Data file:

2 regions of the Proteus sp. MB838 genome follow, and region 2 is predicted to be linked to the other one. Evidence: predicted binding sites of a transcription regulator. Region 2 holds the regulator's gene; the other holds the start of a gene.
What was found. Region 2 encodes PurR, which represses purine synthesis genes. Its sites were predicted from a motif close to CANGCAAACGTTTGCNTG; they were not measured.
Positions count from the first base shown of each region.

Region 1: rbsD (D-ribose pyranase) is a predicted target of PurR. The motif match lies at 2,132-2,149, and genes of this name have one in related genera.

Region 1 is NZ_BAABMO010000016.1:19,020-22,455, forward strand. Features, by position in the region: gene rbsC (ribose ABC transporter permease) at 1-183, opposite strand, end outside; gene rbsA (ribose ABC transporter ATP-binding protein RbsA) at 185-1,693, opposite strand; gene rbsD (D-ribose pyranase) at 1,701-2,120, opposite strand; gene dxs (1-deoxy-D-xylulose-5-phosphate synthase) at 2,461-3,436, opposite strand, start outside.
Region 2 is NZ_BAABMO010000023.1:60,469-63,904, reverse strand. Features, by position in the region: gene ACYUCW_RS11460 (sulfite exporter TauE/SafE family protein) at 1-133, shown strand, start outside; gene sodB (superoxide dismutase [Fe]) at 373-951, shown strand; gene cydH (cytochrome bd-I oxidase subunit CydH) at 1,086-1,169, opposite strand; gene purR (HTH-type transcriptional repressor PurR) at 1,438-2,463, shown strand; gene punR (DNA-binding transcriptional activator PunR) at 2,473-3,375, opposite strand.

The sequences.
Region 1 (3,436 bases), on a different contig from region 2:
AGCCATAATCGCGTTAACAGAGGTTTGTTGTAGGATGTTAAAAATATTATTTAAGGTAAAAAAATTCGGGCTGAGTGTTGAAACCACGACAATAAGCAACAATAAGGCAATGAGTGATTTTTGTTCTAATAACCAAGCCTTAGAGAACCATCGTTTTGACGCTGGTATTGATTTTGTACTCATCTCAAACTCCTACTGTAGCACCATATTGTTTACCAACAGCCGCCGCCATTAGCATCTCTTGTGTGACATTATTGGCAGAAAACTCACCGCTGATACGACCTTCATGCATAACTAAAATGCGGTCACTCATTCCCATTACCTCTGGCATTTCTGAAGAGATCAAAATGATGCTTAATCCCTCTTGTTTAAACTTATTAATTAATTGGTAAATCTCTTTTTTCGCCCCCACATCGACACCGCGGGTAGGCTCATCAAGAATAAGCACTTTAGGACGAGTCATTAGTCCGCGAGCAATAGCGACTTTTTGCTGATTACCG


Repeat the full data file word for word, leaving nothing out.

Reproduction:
2 regions of the Proteus sp. MB838 genome follow, and region 2 is predicted to be linked to the other one. Evidence: predicted binding sites of a transcription regulator. Region 2 holds the regulator's gene; the other holds the start of a gene.
What was found. Region 2 encodes PurR, which represses purine synthesis genes. Its sites were predicted from a motif close to CANGCAAACGTTTGCNTG; they were not measured.
Positions count from the first base shown of each region.

Region 1: rbsD (D-ribose pyranase) is a predicted target of PurR. The motif match lies at 2,132-2,149, and genes of this name have one in related genera.

Region 1 is NZ_BAABMO010000016.1:19,020-22,455, forward strand. Features, by position in the region: gene rbsC (ribose ABC transporter permease) at 1-183, opposite strand, end outside; gene rbsA (ribose ABC transporter ATP-binding protein RbsA) at 185-1,693, opposite strand; gene rbsD (D-ribose pyranase) at 1,701-2,120, opposite strand; gene dxs (1-deoxy-D-xylulose-5-phosphate synthase) at 2,461-3,436, opposite strand, start outside.
Region 2 is NZ_BAABMO010000023.1:60,469-63,904, reverse strand. Features, by position in the region: gene ACYUCW_RS11460 (sulfite exporter TauE/SafE family protein) at 1-133, shown strand, start outside; gene sodB (superoxide dismutase [Fe]) at 373-951, shown strand; gene cydH (cytochrome bd-I oxidase subunit CydH) at 1,086-1,169, opposite strand; gene purR (HTH-type transcriptional repressor PurR) at 1,438-2,463, shown strand; gene punR (DNA-binding transcriptional activator PunR) at 2,473-3,375, opposite strand.

The sequences.
Region 1 (3,436 bases), on a different contig from region 2:
AGCCATAATCGCGTTAACAGAGGTTTGTTGTAGGATGTTAAAAATATTATTTAAGGTAAAAAAATTCGGGCTGAGTGTTGAAACCACGACAATAAGCAACAATAAGGCAATGAGTGATTTTTGTTCTAATAACCAAGCCTTAGAGAACCATCGTTTTGACGCTGGTATTGATTTTGTACTCATCTCAAACTCCTACTGTAGCACCATATTGTTTACCAACAGCCGCCGCCATTAGCATCTCTTGTGTGACATTATTGGCAGAAAACTCACCGCTGATACGACCTTCATGCATAACTAAAATGCGGTCACTCATTCCCATTACCTCTGGCATTTCTGAAGAGATCAAAATGATGCTTAATCCCTCTTGTTTAAACTTATTAATTAATTGGTAAATCTCTTTTTTCGCCCCCACATCGACACCGCGGGTAGGCTCATCAAGAATAAGCACTTTAGGACGAGTCATTAGTCCGCGAGCAATAGCGACTTTTTGCTGATTACCG